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A Review of Law Reviews: Comments of a Contented Victim

17 Pages Posted: 7 Mar 2011  

Jean Leclair

Université de Montréal - Faculty of Law

Date Written: December 4, 2005

Abstract

The author describes the differences in origin and management between American and English Canadian law reviews (including the McGill Law Journal) and Quebec French-speaking Faculty periodicals, which he refers to as “revues juridiques.” Whereas American law reviews are entirely managed by students, student involvement in the editorial decisions of the revues juridiques is minimal. Faculty members have the last word on all the important questions. English Canadian law reviews fall somewhere in between their American counterparts and Quebec’s revues juridiques. As the author demonstrates, the difference in legal tradition (civil law vs. common law) goes a long way in explaining why student-edited law reviews do not exist in Quebec. The author concludes by commenting upon his own personal experience with law reviews.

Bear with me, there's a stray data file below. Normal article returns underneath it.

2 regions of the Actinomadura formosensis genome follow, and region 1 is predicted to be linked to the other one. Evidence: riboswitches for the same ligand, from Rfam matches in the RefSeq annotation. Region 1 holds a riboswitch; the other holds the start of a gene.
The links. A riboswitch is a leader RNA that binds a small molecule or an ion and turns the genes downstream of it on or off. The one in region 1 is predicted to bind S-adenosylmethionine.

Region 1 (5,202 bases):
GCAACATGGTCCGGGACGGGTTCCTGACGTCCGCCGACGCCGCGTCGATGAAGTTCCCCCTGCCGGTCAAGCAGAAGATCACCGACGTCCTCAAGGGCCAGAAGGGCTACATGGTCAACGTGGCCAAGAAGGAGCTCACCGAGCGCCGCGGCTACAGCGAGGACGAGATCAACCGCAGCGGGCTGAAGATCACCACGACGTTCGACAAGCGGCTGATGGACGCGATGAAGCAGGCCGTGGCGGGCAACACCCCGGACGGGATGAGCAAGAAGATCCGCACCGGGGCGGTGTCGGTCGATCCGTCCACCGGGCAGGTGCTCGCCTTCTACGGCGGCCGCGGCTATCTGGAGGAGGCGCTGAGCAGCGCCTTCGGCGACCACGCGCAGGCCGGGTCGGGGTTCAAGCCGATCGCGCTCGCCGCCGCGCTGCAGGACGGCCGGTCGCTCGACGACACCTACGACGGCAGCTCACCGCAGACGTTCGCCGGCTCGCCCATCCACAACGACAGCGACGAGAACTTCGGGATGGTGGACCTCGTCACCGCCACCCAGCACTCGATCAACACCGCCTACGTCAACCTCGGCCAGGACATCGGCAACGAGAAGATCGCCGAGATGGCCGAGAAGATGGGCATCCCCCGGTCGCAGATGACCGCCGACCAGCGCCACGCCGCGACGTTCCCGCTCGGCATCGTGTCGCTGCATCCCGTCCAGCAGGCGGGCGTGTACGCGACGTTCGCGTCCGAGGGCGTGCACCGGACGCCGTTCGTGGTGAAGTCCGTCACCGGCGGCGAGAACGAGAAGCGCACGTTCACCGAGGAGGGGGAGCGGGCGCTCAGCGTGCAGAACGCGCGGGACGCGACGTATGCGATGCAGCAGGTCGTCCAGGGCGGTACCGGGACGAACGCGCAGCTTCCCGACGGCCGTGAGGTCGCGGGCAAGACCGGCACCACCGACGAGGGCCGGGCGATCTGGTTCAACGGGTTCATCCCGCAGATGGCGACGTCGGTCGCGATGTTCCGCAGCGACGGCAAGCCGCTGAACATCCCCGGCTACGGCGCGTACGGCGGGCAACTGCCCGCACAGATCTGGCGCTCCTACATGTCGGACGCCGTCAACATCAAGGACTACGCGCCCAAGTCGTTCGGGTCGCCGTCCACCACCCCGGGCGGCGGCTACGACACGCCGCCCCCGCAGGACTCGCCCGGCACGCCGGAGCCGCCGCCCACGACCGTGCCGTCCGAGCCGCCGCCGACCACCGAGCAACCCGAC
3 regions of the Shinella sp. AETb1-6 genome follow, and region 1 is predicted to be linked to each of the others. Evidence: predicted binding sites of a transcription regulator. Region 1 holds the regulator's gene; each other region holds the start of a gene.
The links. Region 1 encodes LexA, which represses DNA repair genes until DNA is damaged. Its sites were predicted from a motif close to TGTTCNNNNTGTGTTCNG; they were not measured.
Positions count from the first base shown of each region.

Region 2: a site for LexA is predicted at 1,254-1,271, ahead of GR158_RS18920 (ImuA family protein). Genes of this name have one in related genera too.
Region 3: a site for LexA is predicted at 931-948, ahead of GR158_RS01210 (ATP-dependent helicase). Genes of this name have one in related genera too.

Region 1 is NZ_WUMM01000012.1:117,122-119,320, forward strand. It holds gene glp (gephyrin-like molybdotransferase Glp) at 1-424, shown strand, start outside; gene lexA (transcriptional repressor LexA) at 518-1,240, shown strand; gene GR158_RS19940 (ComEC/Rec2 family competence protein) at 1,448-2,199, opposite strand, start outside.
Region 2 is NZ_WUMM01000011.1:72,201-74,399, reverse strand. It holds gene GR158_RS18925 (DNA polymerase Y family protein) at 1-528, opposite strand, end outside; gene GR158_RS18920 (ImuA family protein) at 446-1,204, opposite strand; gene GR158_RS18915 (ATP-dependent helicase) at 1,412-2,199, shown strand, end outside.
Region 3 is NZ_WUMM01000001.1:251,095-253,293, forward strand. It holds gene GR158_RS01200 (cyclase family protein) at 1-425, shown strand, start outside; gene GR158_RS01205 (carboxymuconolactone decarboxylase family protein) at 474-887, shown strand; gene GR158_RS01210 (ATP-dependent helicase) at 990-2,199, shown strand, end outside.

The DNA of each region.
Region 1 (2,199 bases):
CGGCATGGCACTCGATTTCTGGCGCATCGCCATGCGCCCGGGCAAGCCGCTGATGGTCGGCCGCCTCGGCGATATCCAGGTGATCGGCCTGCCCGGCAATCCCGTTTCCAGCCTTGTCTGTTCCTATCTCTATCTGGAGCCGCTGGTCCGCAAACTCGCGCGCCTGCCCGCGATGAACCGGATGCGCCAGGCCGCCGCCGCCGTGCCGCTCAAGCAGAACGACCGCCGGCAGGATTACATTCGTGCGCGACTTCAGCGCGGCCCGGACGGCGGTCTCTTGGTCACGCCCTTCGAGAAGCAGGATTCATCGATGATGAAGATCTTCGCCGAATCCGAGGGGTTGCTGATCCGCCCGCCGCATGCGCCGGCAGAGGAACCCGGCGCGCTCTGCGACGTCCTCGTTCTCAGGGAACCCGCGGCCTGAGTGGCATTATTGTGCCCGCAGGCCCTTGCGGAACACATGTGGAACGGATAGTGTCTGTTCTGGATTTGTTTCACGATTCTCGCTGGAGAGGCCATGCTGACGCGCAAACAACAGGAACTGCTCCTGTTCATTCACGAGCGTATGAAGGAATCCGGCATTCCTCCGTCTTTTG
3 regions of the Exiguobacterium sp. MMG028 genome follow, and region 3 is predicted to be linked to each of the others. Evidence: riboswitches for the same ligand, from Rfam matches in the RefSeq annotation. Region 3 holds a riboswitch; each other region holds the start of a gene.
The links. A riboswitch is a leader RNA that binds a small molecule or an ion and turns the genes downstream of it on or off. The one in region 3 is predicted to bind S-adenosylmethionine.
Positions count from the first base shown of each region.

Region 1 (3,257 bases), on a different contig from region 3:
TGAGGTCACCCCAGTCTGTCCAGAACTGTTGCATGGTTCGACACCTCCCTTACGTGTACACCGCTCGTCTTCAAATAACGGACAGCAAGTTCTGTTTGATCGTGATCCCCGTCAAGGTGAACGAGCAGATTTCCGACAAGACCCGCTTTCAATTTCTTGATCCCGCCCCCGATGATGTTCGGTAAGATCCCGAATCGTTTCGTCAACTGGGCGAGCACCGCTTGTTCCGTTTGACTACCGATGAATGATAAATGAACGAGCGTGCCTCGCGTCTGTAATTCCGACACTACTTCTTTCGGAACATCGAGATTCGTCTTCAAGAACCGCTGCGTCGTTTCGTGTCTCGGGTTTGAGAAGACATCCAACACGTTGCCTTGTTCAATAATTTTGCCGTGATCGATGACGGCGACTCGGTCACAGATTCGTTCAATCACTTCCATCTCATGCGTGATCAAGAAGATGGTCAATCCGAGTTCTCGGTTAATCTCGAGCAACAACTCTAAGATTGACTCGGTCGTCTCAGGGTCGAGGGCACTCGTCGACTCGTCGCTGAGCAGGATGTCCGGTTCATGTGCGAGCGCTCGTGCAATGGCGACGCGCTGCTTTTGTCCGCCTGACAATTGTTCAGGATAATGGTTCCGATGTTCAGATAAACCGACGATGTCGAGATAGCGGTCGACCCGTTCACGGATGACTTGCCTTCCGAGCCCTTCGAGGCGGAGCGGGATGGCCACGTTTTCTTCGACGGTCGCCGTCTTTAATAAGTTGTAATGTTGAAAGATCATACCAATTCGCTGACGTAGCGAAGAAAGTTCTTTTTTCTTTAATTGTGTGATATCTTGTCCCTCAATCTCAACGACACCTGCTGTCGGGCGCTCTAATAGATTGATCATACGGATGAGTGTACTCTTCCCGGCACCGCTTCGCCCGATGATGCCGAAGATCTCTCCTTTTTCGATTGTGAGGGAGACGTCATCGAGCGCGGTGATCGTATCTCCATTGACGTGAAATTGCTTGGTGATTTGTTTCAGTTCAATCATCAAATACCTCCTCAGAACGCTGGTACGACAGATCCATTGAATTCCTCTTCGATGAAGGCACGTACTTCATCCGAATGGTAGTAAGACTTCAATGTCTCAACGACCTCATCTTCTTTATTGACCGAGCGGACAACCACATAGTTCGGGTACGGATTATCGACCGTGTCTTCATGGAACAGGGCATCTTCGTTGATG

Keywords: Law Reviews, Canada, USA, Quebec, Civil Law, Common Law, History, Legal Periodicals, Roman Law, Civil Code

Suggested Citation

Leclair, Jean, A Review of Law Reviews: Comments of a Contented Victim (December 4, 2005). Queen's Law Journal, Vol. 31, pp. 385-401, 2005. Available at SSRN: https://ssrn.com/abstract=1777524

Jean Leclair (Contact Author)

Université de Montréal - Faculty of Law ( email )

Montreal, Quebec H3C 3J7
Canada
514.343.7487 (Phone)
514.343.2199 (Fax)

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